Rule 1: Territory: It is generally recognized that when a State loses part of its territory, this does not affect its legal personality. In other words, it does not affect its own identity as a State under international law. For instance, France did not cease to exist when the territory of Alsace-Lorraine was transferred to Germany in 1871. From the very substantial diminution of territory suffered by the Ottoman Empire, it simply cannot be concluded that Turkey is a new State under international law.


Rule 2: Change of government. Under international law, a change of Government does not in itself amount to the creation of a new State. Examples of this principle include the 1917 Revolution in Russia and the 1979 Revolution in Iran which were both considered as changes of Governments and not the creating of a new State. It is true that Turkey went through fundamental changes after its creation in 1923, including the replacement of the Monarchy by a Republic as well as other far-reaching changes affecting its society more globally. But, the international personality of a State is simply not affected by a change in Government, no matter how radical that change is. Finally, name changes do not per se have any impact on a State’s continuous international personality. Thus, it cannot be concluded that Turkey is a new State merely because in 1923 the name of the country was changed from the “Ottoman Empire” to the “Republic of Turkey”. In sum, changes related to the territory of a State, to its government and even its name does not affect its identity.


If we relate this to the United Kingdom; Scotland leaving would or should have little impact on England and the Rest of the United Kingdom remaining one.


The second example with relevance to the Scotland situation is the Singapore separation from Malaysia in 1965. In this case, Malaysia continued and Singapore became a new state (SC Res 213 (1965)). However, unlike the Turkey situation the devil is perhaps in the detail of this example.

In this case, there was an agreement as to what would happen to the two states after a separation and indeed this separation agreement stated, “an independent and sovereign state and nation separate from and independent of Malaysia and so recognised by the Government of Malaysia”.  This assumed the continuity of Malaysia; however mainly due to an agreement between both states.

(Agreement relating to the separation of Singapore from Malaysia as an independent and sovereign state, 7th August 1965, 563 unts 89)


This adds a new dimension to our argument. In the Ottoman example we seen that Turkey was presumed to continue the legal status of the Empire based on criteria, however, in this case it was by agreement. Again, if we relate that back to the United Kingdom then it could be argued that the United Kingdom would continue in its normal fashion without Scotland so long as there is no international objection by Scotland to this being the case. Could an agreement even be reached for this to be the case? It would seem absurd to me for Scotland to allow this presumption to take place unchallenged as there is much from the current United Kingdom framework that would benefit an Independent Scotland.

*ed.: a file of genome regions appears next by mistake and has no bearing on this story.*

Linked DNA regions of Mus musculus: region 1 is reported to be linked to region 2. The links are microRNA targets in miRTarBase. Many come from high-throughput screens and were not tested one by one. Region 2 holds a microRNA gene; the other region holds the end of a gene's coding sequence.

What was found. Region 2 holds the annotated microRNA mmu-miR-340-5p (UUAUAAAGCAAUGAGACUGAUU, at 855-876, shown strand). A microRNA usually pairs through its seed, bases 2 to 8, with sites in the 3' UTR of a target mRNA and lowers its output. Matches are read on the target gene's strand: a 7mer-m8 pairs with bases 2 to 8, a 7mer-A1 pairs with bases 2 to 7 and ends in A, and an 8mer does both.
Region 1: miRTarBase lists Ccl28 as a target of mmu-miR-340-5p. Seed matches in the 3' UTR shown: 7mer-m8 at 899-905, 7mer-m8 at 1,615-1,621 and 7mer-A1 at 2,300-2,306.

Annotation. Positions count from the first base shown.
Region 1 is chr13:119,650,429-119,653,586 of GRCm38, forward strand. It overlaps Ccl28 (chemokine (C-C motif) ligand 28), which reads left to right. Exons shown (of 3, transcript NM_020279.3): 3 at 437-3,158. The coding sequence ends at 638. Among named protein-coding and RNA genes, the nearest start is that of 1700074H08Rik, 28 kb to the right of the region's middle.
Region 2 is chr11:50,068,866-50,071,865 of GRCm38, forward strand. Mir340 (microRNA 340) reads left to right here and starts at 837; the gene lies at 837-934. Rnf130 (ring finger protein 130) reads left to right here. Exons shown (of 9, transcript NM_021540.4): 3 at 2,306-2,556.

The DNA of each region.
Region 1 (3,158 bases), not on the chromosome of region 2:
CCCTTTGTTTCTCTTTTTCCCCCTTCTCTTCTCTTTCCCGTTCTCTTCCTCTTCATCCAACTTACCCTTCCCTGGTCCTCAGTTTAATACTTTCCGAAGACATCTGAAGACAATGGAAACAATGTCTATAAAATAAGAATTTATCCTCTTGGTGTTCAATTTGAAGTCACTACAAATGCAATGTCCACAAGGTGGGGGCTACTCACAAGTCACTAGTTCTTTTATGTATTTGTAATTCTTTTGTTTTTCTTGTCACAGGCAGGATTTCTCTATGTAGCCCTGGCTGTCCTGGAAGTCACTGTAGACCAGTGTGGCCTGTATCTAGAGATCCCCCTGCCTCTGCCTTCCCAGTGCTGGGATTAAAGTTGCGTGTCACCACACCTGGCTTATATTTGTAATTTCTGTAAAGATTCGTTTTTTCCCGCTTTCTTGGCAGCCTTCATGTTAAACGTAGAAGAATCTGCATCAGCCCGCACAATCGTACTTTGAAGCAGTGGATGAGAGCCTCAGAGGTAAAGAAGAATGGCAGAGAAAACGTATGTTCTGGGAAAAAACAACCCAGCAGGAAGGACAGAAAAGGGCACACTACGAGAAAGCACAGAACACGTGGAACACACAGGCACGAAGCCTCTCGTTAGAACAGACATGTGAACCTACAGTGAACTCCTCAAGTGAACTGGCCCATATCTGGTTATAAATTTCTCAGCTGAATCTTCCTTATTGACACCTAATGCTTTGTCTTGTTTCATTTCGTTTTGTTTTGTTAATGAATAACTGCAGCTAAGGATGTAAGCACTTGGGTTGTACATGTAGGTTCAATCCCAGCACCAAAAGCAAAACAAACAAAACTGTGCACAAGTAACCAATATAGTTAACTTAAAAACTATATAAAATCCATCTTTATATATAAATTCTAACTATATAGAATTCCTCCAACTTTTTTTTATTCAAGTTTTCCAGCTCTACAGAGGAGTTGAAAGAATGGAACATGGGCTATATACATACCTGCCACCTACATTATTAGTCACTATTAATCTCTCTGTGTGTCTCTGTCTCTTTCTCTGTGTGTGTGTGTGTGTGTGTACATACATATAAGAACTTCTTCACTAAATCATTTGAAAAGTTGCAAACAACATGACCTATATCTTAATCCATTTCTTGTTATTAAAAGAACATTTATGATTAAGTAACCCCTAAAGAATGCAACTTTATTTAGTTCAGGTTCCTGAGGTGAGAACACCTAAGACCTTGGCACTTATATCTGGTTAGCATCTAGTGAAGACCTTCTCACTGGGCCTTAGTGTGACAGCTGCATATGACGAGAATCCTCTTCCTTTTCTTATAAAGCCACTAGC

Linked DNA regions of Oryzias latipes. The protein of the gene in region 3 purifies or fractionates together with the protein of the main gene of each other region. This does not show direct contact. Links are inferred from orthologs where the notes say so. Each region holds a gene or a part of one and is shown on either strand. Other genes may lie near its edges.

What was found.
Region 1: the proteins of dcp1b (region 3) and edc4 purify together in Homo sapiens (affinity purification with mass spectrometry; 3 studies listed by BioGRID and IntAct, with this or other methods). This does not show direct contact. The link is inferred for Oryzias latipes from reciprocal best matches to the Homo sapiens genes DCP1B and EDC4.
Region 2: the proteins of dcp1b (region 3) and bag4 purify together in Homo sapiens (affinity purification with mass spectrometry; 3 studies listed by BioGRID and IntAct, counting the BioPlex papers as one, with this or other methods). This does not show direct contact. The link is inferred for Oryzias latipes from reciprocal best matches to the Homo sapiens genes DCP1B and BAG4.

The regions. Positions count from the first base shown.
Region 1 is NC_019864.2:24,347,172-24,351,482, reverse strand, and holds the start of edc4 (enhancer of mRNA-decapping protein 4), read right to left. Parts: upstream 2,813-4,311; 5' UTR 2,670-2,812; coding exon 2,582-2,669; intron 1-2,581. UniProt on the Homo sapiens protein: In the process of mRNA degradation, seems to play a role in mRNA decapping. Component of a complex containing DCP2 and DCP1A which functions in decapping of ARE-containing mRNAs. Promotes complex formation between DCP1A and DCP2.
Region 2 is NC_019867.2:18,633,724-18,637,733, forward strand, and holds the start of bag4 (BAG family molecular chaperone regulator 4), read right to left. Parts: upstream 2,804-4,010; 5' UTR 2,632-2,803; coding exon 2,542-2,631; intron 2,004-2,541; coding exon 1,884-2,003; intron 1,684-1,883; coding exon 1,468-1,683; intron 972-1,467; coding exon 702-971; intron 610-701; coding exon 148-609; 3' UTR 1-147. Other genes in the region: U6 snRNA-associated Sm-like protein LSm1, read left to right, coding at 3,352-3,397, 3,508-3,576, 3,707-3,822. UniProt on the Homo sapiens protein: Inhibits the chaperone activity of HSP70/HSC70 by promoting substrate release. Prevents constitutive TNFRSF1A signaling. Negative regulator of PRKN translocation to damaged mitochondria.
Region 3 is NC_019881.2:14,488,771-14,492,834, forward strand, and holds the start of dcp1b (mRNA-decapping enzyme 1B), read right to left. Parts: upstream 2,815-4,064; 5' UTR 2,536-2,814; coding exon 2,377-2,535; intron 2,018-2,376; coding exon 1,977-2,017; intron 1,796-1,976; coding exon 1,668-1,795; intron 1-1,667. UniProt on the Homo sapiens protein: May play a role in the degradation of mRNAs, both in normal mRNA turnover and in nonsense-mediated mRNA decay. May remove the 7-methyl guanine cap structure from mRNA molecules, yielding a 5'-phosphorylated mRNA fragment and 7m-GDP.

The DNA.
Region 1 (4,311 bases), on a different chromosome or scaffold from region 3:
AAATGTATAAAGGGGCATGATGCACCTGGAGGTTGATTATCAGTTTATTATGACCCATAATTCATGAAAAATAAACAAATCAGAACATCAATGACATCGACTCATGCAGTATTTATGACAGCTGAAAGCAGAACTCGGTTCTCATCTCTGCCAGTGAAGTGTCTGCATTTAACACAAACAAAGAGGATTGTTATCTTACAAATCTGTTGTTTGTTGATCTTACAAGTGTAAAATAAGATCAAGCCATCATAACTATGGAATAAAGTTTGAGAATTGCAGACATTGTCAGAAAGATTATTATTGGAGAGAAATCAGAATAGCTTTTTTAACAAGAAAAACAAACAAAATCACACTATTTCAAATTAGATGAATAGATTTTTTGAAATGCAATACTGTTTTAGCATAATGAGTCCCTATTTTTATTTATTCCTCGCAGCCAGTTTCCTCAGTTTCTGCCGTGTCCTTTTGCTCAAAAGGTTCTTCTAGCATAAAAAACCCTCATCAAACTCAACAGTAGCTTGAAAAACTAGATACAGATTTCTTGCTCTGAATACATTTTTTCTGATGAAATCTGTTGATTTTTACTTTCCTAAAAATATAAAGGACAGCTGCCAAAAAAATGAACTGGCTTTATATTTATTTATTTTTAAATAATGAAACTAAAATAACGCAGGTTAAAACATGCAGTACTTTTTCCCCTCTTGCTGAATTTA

A further and more recent example is the break-up of Serbia & Montenegro in 2006. The Union of both countries was actually governed by a constitutional charter that was adopted in 2002, within which, Article 60 expressly dealt with ‘Breaking away from the state union’ and this process included a referendum similar to the Scottish example (Constitutional Charter of the State Union of Serbia + Montenegro).

After the publication of this charter Montenegro invoked a referendum for independence and broke away. However, due to the charter in place Serbia continued and Montenegro was a new state. (Republic of Serbia: Compliance with obligations and commitments and implementation of the post accession co-operation programme, 18th December 2006, CoE Doc SG/INF (2006) 15)

This was accepted all round, and a fairly clear cut situation because it followed the traditional guidelines of the smaller nation becoming the new state. Again, this would appear to back-up the idea that Scotland would become a new state upon independence and would not continue the legal personality, instead the United Kingdom would continue in its current role. The only question that I would cast over this would be what direction matters would have taken had Serbia invoked a referendum rather than Montenegro as this would ideally have led to Montenegro continuing the legal personality rather than Serbia due to the Constitutional Charter between both states; however it would go against the grain of the continuing nation being the larger.

There are many examples that we could consider, and others have in far more detail than I, but the closest to home example in relation to the United Kingdom is that of the Independence of Ireland in 1922. Due to its proximity and the fact that it is effectively dealing with the break-up from the same entity it is the most suitable precedent to look at. When Ireland left the United Kingdom to become the Free State of Ireland it did not break the continuity of the United Kingdom. (Agreement for a treaty between Great Britain and Ireland of 6th December 1921.